The staff reports and comment letters associated with our first meeting of 2022 are available in our Archives. The Executive Officer’s report with updates and links to supplementary materials for a wide array of activities and projects is also available. Commission Chair Betty Yee called the meeting to order. Below are a few highlights from our very full agenda.
The Commission authorized a three-year moratorium on issuing mining permits on a 480-acre parcel near Bodie State Historic Park that is known as the Dry Lakes Plateau. This is an area of deep cultural significance to the Paiute people. The Commission also adopted a resolution in support of including the parcel on the National Register of Historic Places. In past years, mining companies have expressed interest in mineral prospecting and developing the minerals underlying this land. The moratorium enables the Commission to fully assess the cultural landscape and balance the preservation of an area with deep cultural significance to the Paiute people with the potential for future revenue generation. It is also consistent with California policies to protect cultural resources and tribal heritage, such as Executive Order N-15-19 and the Administration’s Native American Ancestral Lands Policy.
The Commission authorized the Executive Officer to retain a contractor to prepare an environmental document and conduct studies, including a survey to identify the number and location of abandoned commercial vessels, to implement a commercial abandoned and derelict vessel removal program in the Delta. Last year, the Legislature appropriated $12 million to the Commission to remove commercial abandoned and derelict vessels in this region. The Commission’s authorization will position the Commission to leverage this funding for the greatest public benefit. Collaboration with agency partners, the Legislature, and the public will be foundational as the Commission prepares to identify, remove, and dispose of commercial abandoned and derelict vessels in the Delta.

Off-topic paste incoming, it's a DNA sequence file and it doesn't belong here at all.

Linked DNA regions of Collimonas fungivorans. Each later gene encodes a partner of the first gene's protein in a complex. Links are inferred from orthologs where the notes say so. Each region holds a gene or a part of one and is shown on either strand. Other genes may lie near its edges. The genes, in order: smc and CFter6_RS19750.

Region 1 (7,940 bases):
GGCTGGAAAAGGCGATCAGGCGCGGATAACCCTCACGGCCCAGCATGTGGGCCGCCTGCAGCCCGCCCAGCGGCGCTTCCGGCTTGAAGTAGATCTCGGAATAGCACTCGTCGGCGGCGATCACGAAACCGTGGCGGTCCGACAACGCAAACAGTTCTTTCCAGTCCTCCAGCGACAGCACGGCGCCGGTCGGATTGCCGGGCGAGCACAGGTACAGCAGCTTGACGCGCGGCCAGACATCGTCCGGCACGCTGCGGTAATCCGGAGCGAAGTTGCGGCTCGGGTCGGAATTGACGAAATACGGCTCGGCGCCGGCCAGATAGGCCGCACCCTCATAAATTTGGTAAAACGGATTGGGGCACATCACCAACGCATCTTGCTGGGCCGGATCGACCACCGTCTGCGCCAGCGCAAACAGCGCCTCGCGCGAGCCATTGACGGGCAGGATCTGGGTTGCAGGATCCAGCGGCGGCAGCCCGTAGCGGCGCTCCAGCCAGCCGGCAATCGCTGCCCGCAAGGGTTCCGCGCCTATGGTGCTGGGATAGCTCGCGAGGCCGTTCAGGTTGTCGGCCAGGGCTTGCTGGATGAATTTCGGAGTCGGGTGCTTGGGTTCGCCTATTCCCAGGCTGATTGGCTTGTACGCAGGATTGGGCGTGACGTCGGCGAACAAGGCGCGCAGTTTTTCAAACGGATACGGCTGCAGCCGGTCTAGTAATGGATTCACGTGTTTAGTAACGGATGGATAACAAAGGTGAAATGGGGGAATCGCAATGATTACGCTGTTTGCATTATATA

The Commission approved updated lease rental rates for the San Francisco Bay Region, including Napa, Solano, Contra Costa, Santa Clara, San Mateo, San Francisco, Marin, and Sonoma counties. The rental rates, known as benchmarks, will inform the amount of rent the State will receive for the use of state-owned land and ensure that the people of California are fairly compensated for the use of state-owned land. The Commission’s benchmarks are generally updated every five years.
The Commission authorized the Executive Officer to retain a professional real estate broker to assist with acquiring property using School Land Bank Fund revenue. This action follows a recent report prepared for the Commission that provides a strategy to invest in commercial and agricultural property to generate revenue that will benefit CalSTRS, consistent with its mandate under the School Land Bank Act. The federal government granted school lands to California in 1853. These lands generally consist of the 16th and 36th sections of land in each township, with exceptions. The Commission’s action will ensure that investments are made with the utmost diligence, with minimum risk and maximum investment return.
Staff updated the Commission about legislation introduced in 2022 that affects the Commission, including legislation relating to offshore oil and gas development and deep-sea mining. The Commission voted to support legislation (AB 353, O’Donnell), that would reduce the State’s unfunded liability for future abandonment costs associated with oil and gas operations in the City of Long Beach. The Commission also voted to support legislation (AB 2257, Boerner-Horvath), that would require the Commission to develop a cost study that measures the fiscal impact of a voluntary buy-out of the State’s remaining offshore oil and gas lease interests.
Future Meetings and Ways to Stay Informed
The Commission’s next public meeting is on April 26 at 1 p.m. You can sign up to receive updates about this and future Commission meetings. Another great way to stay informed is by following the State Lands Commission on Twitter. Finally, you can watch a recording of the February meeting on the Cal-Span website.